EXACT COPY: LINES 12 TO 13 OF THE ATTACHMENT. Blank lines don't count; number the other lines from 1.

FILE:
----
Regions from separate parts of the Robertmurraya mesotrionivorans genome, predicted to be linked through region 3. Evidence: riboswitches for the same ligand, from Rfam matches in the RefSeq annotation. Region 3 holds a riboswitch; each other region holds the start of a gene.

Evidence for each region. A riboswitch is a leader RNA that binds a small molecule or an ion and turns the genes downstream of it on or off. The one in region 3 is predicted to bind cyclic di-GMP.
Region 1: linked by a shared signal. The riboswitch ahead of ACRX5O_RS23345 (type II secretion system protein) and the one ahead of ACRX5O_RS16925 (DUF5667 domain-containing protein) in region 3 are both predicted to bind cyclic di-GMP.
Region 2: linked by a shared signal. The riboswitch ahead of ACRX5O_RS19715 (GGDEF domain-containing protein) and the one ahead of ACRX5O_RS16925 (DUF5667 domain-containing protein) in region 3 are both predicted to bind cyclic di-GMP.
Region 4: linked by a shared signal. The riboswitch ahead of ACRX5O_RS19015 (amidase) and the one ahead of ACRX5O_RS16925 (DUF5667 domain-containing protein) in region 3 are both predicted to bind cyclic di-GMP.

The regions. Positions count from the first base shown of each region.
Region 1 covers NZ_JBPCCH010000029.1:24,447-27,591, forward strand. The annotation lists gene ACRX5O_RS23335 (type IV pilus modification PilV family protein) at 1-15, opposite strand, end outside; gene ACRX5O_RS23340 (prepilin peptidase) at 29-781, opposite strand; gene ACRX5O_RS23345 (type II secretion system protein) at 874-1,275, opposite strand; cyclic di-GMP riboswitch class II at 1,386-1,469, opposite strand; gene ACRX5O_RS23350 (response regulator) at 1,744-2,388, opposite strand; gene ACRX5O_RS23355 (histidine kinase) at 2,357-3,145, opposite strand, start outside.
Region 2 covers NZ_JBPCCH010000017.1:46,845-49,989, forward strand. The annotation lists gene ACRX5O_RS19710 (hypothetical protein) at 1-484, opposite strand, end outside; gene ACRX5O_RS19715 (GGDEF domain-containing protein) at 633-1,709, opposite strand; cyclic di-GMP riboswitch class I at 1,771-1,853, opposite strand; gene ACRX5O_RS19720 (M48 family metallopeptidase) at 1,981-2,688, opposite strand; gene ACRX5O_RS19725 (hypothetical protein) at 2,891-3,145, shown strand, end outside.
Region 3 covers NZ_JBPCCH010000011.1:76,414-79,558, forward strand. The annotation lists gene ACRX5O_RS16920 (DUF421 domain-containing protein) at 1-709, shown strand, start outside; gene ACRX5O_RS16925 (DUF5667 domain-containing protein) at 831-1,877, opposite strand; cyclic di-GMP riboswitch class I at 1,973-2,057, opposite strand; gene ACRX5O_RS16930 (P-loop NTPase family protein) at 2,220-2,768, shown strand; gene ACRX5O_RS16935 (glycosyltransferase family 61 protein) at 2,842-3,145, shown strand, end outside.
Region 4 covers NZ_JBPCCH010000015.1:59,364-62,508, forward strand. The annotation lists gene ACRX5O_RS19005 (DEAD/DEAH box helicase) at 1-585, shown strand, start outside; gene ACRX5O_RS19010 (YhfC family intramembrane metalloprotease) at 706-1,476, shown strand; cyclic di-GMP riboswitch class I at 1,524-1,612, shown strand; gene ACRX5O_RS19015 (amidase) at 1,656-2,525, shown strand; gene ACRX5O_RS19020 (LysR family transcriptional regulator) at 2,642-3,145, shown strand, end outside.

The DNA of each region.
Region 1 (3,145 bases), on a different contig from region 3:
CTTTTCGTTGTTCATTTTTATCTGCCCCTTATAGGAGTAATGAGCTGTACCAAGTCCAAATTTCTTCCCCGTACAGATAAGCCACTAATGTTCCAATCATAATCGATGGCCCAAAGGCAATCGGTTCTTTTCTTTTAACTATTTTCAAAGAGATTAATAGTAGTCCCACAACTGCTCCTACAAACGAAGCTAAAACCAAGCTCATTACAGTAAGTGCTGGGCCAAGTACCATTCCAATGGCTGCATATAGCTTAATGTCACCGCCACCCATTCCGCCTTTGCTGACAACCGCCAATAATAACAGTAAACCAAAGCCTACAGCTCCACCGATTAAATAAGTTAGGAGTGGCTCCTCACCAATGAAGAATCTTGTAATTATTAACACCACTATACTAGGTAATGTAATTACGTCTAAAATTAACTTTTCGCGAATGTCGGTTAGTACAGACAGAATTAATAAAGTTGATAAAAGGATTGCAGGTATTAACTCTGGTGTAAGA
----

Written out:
Region 1 (3,145 bases), on a different contig from region 3:
CTTTTCGTTGTTCATTTTTATCTGCCCCTTATAGGAGTAATGAGCTGTACCAAGTCCAAATTTCTTCCCCGTACAGATAAGCCACTAATGTTCCAATCATAATCGATGGCCCAAAGGCAATCGGTTCTTTTCTTTTAACTATTTTCAAAGAGATTAATAGTAGTCCCACAACTGCTCCTACAAACGAAGCTAAAACCAAGCTCATTACAGTAAGTGCTGGGCCAAGTACCATTCCAATGGCTGCATATAGCTTAATGTCACCGCCACCCATTCCGCCTTTGCTGACAACCGCCAATAATAACAGTAAACCAAAGCCTACAGCTCCACCGATTAAATAAGTTAGGAGTGGCTCCTCACCAATGAAGAATCTTGTAATTATTAACACCACTATACTAGGTAATGTAATTACGTCTAAAATTAACTTTTCGCGAATGTCGGTTAGTACAGACAGAATTAATAAAGTTGATAAAAGGATTGCAGGTATTAACTCTGGTGTAAGA